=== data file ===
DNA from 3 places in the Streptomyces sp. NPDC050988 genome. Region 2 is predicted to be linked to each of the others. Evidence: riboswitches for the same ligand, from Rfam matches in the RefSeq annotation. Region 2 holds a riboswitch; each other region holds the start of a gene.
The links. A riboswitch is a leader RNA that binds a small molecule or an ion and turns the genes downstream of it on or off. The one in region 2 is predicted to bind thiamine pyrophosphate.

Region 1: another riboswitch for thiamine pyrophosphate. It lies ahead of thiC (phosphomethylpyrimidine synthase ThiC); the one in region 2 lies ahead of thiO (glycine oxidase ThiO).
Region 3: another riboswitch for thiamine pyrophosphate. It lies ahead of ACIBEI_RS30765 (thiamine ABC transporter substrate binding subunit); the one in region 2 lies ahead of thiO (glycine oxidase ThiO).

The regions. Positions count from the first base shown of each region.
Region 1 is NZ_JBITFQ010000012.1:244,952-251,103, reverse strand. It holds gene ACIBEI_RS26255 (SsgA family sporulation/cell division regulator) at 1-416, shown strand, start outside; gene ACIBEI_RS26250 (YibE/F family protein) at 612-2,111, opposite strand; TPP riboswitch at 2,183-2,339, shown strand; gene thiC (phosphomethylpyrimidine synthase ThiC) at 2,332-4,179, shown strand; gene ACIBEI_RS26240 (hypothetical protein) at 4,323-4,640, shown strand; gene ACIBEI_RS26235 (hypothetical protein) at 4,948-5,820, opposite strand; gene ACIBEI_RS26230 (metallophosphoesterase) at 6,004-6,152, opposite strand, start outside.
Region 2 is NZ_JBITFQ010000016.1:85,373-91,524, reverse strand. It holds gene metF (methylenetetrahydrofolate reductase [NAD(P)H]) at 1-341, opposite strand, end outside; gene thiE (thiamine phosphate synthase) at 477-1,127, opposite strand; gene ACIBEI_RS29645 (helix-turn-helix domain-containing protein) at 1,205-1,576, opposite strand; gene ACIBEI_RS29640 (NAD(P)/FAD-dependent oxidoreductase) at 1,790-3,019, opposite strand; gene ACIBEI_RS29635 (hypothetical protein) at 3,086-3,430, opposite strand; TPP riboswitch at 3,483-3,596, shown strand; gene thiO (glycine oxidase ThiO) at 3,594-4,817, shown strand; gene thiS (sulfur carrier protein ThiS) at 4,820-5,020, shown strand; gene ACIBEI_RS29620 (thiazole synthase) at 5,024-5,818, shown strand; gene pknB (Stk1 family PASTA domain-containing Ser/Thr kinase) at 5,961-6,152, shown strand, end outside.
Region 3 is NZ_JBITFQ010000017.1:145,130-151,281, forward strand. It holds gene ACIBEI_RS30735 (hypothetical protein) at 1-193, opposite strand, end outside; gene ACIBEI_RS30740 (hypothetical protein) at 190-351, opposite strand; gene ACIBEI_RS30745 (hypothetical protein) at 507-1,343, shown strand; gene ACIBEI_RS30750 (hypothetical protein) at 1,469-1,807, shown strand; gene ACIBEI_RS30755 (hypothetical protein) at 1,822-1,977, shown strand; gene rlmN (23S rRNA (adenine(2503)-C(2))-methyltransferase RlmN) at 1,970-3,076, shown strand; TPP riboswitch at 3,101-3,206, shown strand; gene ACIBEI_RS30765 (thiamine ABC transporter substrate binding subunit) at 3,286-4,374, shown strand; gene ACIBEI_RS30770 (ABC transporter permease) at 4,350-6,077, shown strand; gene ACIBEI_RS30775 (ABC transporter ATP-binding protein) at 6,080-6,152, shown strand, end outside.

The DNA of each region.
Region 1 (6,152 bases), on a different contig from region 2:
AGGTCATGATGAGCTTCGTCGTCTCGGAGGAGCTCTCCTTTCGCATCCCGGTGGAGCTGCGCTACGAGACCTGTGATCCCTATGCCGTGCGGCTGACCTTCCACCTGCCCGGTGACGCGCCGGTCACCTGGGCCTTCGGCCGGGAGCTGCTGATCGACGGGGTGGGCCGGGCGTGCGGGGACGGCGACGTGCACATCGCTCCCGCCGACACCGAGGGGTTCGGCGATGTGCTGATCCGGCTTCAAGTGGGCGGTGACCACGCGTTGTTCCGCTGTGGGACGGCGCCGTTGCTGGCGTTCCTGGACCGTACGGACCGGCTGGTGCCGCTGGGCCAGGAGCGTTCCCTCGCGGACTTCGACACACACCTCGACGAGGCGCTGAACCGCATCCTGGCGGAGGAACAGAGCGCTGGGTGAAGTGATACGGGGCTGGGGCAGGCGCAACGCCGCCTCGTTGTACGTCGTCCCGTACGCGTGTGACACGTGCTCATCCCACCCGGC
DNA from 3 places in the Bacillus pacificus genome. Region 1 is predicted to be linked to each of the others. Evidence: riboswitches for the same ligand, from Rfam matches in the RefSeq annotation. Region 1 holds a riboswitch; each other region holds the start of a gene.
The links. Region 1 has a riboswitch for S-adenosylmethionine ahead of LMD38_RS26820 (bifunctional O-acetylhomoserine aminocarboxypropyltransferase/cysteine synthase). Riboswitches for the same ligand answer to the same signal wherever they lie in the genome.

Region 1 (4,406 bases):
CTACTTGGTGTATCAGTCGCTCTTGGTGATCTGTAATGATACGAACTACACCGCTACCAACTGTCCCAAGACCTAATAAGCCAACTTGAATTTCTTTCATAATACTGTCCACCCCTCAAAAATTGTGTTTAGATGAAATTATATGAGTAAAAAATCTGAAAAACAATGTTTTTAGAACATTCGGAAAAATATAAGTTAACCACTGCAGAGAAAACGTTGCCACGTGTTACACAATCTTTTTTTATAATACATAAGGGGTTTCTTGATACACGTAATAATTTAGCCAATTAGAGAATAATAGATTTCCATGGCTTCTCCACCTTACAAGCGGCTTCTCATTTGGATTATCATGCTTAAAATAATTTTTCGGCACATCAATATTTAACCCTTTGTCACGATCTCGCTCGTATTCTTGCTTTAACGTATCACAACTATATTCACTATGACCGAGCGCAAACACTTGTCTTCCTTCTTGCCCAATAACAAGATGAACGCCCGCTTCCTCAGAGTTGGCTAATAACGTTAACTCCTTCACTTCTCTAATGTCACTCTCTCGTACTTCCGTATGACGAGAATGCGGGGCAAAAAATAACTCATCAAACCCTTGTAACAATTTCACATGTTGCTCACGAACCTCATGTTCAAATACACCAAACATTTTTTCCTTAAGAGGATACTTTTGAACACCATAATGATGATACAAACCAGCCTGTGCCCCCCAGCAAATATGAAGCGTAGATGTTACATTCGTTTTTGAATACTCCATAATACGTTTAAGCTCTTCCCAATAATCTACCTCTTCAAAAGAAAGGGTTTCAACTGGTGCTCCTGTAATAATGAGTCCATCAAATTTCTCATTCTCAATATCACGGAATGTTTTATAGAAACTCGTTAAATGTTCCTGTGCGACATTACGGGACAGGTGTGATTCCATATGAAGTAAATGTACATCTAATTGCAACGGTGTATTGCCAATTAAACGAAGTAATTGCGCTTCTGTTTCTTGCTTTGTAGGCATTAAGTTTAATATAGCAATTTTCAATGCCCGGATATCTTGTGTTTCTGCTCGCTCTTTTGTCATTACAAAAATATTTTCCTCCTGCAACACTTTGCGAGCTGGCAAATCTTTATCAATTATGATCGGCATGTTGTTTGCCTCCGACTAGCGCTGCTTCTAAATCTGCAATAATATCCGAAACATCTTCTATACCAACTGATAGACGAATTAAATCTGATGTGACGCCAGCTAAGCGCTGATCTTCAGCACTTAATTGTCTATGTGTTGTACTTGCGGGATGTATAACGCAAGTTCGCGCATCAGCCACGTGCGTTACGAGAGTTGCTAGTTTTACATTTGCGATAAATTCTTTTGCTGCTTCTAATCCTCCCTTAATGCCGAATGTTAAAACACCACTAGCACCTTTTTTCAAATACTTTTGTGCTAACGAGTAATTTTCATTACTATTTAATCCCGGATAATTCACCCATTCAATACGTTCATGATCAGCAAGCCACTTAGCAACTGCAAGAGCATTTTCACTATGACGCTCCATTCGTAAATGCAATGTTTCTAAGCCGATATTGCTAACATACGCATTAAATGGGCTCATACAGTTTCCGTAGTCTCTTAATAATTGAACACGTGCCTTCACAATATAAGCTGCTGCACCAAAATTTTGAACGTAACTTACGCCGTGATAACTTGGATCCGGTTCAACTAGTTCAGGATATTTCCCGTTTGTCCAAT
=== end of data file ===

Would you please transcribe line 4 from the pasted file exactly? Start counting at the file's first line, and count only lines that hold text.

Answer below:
Region 3: another riboswitch for thiamine pyrophosphate. It lies ahead of ACIBEI_RS30765 (thiamine ABC transporter substrate binding subunit); the one in region 2 lies ahead of thiO (glycine oxidase ThiO).